A house-servant is supposed to be hired for half a year, when no special agreement is made between the employer and the employed. The contract is mutual; either party may be punished for breaking it; the master by the payment of damages, the servant by imprisonment.
Between an apprentice and his master the contract is also mutual.
The laws were nearly silent respecting marriages till the year 1757. Persons of any age might intermarry, without either licence or the publication of banns. Even the prohibited degree of affinity was never settled by an act of Tinwald; and to the present time no other legal disabilities exist. The marriage ceremony is according to the Protestant church, and several of the regulations observed in England were, at this time, adopted here. No person can be married till he has received the sacrament, except by special leave of the ordinary;(4) nor any one, except a widow or widower, under twentyone years of age, without the consent of their father or guardian, or in default of these, of the mother, except by the publication of banns for three successive Sundays, which, if not objected to, implies their consent. If the father is dead, and the minor is unable to procure this consent of his guardian or mother to the proposed marriage, he may petition the Governor for leave: and if the Governor deems the objection of the guardian or mother insufficient, he may grant leave accordingly.
Aliens may not marry till they have resided three months on the island.
When banns have not been published, a licence from the Bishop or his deputy is always necessary: the solemnisation must be by a minister; and at the parish church of one of the parties, unless the Bishop grant a special licence, under his own hand and seal, to marry elsewhere. The cost of a licence is a British crown; of a special licence forty shillings. These sums being moderate, banns are not very frequent. A residence of three days renders the party a parishioner.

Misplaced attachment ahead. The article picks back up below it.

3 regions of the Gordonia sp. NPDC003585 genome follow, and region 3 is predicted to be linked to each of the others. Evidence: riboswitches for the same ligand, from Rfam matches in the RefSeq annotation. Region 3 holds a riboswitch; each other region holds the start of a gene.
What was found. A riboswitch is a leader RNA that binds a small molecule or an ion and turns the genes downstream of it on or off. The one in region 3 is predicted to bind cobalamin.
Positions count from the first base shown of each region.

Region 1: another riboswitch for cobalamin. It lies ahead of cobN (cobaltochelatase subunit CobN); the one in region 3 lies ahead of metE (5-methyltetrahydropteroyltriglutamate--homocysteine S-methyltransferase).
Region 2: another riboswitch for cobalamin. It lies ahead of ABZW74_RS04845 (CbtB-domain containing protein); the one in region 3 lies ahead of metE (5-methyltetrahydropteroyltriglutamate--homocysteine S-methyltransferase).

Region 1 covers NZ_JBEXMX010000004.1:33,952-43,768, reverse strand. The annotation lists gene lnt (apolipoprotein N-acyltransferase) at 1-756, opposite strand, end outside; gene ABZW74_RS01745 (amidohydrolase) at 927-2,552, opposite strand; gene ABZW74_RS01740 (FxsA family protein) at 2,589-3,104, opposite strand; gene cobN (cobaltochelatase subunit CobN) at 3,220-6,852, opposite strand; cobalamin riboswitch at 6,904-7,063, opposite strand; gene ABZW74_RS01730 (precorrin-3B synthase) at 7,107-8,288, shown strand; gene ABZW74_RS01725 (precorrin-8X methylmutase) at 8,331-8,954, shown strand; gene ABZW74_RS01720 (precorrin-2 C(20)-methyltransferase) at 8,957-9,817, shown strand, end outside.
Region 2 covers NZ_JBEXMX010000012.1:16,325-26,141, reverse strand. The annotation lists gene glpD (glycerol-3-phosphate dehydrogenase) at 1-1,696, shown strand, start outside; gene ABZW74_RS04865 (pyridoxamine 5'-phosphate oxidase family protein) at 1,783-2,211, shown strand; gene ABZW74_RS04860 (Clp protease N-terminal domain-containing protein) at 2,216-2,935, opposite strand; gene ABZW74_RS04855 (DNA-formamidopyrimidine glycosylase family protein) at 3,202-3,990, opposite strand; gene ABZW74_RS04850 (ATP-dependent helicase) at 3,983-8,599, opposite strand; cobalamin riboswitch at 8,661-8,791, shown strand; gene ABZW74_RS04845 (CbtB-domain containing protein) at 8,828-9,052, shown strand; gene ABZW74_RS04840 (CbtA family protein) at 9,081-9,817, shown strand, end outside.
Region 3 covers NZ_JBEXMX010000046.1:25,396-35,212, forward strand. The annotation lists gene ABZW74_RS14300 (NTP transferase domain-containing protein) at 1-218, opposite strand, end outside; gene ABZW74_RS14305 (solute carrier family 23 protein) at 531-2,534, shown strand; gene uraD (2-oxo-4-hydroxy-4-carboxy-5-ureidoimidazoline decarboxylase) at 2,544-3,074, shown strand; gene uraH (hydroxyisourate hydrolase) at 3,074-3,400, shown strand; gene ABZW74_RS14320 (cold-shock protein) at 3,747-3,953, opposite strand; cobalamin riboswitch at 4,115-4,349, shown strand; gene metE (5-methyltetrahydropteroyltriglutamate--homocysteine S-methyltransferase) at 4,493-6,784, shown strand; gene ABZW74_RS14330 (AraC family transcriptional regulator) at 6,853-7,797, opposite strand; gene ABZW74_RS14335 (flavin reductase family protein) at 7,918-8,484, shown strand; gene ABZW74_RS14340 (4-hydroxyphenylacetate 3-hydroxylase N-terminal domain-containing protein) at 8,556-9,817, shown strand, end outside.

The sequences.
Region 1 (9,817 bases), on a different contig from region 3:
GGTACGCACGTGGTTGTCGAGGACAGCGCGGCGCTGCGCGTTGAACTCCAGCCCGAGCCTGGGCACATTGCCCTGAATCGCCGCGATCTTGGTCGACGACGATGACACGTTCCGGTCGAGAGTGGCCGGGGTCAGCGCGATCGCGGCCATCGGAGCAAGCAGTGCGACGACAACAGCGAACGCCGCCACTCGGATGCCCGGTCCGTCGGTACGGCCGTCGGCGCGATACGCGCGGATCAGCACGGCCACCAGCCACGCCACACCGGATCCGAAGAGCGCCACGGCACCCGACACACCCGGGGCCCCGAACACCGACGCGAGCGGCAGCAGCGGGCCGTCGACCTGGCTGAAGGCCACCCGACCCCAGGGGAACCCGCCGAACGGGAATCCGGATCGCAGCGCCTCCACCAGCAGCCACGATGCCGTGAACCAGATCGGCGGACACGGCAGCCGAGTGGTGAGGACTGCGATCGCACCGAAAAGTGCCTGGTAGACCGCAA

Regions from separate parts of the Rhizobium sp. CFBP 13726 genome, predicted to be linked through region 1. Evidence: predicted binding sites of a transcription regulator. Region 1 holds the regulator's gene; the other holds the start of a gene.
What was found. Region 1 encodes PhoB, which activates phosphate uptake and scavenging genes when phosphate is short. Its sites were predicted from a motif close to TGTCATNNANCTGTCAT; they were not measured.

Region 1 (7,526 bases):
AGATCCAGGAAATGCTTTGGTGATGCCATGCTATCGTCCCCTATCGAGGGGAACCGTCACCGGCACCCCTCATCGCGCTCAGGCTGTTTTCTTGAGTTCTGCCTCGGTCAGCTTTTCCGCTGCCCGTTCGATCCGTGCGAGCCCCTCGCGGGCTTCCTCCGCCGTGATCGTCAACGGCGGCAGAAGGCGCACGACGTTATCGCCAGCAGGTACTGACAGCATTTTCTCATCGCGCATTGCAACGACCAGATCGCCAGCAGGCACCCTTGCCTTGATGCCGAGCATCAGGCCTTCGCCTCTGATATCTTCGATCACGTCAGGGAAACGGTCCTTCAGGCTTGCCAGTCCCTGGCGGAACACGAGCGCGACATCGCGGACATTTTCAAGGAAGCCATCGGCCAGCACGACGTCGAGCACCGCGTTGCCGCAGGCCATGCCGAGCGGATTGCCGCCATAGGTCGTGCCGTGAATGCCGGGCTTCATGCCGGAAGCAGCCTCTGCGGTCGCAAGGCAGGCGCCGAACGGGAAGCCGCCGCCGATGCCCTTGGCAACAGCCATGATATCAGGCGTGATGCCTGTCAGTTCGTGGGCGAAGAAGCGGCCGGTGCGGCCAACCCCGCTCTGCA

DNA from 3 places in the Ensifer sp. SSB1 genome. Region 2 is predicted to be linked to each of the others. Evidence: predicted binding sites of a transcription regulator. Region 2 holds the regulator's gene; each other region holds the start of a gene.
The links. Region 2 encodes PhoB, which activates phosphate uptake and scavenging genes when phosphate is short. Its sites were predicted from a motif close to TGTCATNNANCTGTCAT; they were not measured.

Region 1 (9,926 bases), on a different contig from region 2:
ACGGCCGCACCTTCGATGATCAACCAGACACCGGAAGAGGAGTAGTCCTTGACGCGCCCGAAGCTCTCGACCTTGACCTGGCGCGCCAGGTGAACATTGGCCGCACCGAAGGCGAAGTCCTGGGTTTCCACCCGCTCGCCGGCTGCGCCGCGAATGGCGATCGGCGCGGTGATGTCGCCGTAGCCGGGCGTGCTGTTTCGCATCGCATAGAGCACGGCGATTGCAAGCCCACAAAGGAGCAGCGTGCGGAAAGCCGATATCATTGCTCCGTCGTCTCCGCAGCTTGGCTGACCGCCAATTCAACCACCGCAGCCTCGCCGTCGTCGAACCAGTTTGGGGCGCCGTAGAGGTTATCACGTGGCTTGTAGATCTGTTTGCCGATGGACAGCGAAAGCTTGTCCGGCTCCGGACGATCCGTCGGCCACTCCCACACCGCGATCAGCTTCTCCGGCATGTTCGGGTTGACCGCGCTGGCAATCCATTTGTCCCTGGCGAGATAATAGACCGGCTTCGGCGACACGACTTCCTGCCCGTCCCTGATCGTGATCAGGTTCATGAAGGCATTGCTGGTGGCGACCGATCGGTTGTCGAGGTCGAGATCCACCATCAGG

On the subject of divorces we find nothing in the statutes.
Man and wife, baron and feme, are not so completely united into one person by the Marks, as by the English law. All property, except landed estates of inheritance, they possess in common, with this difference, that the husband may bequeath his share of the property to whom he will; the wife, if she makes a will at all, may leave the property only to her children of the present husband. If she has none, she cannot make a will. On the death of the husband, the widow enters upon her share of the property on the death of the wife, not leaving made a will, the husband enters upon the whole. Previously to 1777, the testament of the wife was not restricted to her husband and children; but she might leave her moiety of property to whomever she pleased, which practice, as the act asserts, frequently occasioned the utter ruin the widower. A difference formerly prevailed between the southern and northern districts, respecting the wife's or widow's right; but it does not exist at present. In cases of treason or felony, only the criminal's share becomes forfeited.
A father is obliged to maintain his children till they attain the age of fourteen years. At this period terminates all legal obligation between them. A child at this age may demand any legacy and depart; but, if he is entitled to an inheritance from the mother, and, nevertheless remains at home, the father is entitled to the interest or use of the money as a compensation for his maintenance. Children, entering upon their property of whatever sort it in are not permitted to dispose of any part of it till they are twenty-one years old, except in eases of absolute necessity, approved of by the Governor. A child is not considered to be disinherited, unless the legacy of sixpence be left to him;(5)
I have been speaking of legitimate children only: others cannot inherit; but the later marriage of the father and mothers within three years of the birth of a natural child, will render that child legitimate.
A father may appoint a guardian. If he neglects to do so, and leaves a widow and one child, the father's kindred have the custody of the child till it is fourteen years old. If there are two children left, the mother takes care of the eldest, and may, by will, appoint a guardian the second child is to be taken care of as an only one would be. A guardian must not, except in cases of extremity, let the lands of a minor for a longer term than his minority.(6)
There are no bodies corporate in the Isle of Man, except those which are necessarily so in. virtue of the office, and are sole corporations: as, the bishops, parsons, vicars, churchwardens, and some others They are rendered so by holding, in perpetuity, a trust inseparable from the office.
Very few differences between natives and aliens exist. One we mentioned in the last chapter; the others will be spoken of as occasion offers. Formerly there was a great prejudice against the Scotch, and all of that nation were obliged to leave the island, by the first vessel that sailed, on the forfeiture of goods and liberty. A foreigner might not, without special leave, proceed further into the country than the nearest parish church.
1 Statute, 1609.
2 Statute, 1662..
3 Statute, 1691.
4 Statute 1703
5 Statute-book, Anno 1525, 1677, 1704,
6 Statute-book, Anno 1686.